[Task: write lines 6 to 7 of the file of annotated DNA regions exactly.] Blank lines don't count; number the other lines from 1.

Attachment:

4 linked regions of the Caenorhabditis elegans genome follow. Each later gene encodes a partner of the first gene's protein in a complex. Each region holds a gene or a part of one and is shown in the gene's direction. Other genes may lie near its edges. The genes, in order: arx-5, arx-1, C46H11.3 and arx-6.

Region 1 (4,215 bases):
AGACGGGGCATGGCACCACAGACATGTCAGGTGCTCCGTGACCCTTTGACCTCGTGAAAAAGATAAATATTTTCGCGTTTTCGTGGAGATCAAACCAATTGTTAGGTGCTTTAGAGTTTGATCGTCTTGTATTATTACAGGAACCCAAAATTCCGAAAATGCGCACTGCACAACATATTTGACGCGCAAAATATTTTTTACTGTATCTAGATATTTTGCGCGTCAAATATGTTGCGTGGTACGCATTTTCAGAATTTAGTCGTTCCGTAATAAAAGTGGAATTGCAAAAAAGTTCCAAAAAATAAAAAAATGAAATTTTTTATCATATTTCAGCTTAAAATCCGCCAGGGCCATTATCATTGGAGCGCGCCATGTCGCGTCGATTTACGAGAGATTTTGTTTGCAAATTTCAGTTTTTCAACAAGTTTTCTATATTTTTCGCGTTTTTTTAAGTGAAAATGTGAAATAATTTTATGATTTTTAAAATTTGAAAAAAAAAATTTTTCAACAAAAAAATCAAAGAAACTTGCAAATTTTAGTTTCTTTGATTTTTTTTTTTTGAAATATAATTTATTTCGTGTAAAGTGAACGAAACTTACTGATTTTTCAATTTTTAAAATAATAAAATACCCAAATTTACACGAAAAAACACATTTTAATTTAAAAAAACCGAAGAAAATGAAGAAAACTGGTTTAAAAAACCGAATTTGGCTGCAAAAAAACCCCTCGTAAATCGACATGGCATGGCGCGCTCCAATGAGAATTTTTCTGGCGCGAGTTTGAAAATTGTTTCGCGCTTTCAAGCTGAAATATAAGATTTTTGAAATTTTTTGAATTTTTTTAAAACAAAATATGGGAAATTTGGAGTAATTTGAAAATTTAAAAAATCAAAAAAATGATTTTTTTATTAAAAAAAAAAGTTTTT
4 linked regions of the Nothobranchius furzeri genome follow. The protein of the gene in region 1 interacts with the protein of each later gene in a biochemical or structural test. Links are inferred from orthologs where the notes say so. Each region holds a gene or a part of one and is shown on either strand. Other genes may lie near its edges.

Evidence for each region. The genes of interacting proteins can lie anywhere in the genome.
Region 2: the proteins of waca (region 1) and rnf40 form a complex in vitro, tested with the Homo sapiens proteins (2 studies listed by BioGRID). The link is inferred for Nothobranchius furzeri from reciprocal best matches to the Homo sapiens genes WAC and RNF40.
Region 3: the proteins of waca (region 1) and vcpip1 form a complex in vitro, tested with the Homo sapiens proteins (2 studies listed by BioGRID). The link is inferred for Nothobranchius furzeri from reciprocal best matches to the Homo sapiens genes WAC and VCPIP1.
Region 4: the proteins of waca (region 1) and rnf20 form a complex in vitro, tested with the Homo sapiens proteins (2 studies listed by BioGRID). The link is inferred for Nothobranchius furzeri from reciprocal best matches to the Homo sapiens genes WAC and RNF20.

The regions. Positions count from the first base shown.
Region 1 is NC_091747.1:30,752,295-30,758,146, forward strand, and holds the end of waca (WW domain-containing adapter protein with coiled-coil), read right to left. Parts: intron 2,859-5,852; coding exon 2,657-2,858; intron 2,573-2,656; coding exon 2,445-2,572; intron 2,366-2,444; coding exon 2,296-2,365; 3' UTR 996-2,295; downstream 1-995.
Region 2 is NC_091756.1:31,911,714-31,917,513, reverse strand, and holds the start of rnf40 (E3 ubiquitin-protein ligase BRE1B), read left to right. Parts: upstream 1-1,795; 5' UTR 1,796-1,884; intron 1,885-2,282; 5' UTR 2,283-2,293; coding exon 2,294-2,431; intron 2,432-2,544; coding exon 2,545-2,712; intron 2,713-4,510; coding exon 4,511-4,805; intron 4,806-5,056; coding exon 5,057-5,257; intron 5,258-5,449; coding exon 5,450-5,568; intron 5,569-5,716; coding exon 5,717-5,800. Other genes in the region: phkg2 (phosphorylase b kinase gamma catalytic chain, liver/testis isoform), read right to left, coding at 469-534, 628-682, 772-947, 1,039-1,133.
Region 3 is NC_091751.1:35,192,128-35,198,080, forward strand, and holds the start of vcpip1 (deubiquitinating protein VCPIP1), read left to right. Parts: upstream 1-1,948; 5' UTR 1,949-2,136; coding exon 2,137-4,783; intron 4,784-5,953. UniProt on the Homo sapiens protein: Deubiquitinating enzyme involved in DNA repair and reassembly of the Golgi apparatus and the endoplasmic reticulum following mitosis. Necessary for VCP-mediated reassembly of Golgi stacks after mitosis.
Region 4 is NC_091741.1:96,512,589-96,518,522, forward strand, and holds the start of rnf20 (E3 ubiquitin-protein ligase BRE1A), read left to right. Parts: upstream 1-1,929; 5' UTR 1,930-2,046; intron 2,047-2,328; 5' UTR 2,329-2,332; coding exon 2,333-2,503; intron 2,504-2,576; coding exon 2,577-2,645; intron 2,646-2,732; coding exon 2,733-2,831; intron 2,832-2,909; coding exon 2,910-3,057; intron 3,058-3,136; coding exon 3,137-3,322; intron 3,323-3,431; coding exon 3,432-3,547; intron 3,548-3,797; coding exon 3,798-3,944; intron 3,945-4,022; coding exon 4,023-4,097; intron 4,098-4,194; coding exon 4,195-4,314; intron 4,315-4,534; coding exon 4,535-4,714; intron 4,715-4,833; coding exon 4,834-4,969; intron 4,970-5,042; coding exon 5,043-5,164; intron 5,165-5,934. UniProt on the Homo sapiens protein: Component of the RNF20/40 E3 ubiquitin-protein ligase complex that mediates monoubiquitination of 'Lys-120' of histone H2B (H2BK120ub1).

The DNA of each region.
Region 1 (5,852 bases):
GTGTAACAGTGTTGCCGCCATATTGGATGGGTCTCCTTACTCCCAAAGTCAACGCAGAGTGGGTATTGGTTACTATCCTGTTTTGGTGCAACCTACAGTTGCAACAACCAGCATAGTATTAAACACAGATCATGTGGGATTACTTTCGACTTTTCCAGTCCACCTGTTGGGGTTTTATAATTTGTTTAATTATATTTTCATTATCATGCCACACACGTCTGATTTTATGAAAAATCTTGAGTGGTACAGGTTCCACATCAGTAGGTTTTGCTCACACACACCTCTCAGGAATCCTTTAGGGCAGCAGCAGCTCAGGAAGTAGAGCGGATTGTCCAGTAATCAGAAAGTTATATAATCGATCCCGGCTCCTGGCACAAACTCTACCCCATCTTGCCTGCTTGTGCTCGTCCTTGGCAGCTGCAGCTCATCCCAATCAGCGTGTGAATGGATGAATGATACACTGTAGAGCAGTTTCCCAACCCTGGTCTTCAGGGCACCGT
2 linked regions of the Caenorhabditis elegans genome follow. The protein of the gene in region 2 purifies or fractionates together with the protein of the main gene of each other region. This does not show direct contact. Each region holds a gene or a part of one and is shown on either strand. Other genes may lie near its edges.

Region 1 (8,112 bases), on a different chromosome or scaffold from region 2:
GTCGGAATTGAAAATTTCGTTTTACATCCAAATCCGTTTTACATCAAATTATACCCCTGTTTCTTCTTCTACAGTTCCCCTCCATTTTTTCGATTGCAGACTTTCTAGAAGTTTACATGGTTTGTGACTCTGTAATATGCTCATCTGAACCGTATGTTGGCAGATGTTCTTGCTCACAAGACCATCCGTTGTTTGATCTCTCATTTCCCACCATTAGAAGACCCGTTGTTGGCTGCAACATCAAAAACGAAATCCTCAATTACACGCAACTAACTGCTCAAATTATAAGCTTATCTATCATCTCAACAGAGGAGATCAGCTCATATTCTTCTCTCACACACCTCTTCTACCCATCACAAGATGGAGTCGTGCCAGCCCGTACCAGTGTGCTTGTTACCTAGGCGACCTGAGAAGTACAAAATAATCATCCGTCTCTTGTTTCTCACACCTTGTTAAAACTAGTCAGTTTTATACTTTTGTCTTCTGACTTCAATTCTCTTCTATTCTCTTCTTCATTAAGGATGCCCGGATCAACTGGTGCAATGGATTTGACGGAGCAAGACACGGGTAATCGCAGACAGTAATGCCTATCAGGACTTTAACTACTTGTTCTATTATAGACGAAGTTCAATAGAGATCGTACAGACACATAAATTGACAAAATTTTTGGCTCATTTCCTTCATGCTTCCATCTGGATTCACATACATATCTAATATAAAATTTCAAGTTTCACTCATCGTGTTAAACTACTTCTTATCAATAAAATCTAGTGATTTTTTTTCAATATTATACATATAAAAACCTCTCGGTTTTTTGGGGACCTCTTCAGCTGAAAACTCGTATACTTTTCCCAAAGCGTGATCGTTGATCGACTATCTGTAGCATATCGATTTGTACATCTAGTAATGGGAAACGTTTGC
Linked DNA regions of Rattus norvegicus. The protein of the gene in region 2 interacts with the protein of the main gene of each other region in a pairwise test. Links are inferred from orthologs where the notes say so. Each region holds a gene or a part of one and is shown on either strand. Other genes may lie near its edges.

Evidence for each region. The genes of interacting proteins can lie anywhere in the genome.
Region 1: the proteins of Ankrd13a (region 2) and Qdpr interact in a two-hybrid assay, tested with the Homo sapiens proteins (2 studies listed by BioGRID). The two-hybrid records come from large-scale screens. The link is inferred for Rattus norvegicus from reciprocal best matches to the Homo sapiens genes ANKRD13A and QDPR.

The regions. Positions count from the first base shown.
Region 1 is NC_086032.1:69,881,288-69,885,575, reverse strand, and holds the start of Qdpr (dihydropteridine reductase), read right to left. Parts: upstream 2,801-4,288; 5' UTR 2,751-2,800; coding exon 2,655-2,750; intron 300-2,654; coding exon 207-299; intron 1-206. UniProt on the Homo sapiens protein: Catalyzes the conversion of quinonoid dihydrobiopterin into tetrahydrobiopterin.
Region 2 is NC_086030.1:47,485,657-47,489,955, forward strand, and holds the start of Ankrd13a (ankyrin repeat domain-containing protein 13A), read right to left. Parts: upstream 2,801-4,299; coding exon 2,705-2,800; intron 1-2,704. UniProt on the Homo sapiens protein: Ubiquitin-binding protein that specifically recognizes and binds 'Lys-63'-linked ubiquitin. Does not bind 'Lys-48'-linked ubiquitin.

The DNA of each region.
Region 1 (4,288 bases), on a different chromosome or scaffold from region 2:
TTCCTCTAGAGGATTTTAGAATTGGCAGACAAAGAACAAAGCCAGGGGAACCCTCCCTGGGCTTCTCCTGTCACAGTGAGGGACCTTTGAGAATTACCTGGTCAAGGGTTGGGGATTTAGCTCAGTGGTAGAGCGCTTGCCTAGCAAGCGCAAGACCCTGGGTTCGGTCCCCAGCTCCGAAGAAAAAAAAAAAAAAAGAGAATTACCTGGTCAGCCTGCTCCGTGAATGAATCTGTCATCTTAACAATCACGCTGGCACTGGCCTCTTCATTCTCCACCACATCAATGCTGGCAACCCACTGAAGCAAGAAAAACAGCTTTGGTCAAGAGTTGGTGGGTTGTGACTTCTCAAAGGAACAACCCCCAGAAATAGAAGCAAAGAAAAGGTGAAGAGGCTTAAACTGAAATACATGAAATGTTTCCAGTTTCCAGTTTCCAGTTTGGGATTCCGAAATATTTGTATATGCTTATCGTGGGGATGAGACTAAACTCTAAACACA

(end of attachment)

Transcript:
Region 2: the proteins of waca (region 1) and rnf40 form a complex in vitro, tested with the Homo sapiens proteins (2 studies listed by BioGRID). The link is inferred for Nothobranchius furzeri from reciprocal best matches to the Homo sapiens genes WAC and RNF40.
Region 3: the proteins of waca (region 1) and vcpip1 form a complex in vitro, tested with the Homo sapiens proteins (2 studies listed by BioGRID). The link is inferred for Nothobranchius furzeri from reciprocal best matches to the Homo sapiens genes WAC and VCPIP1.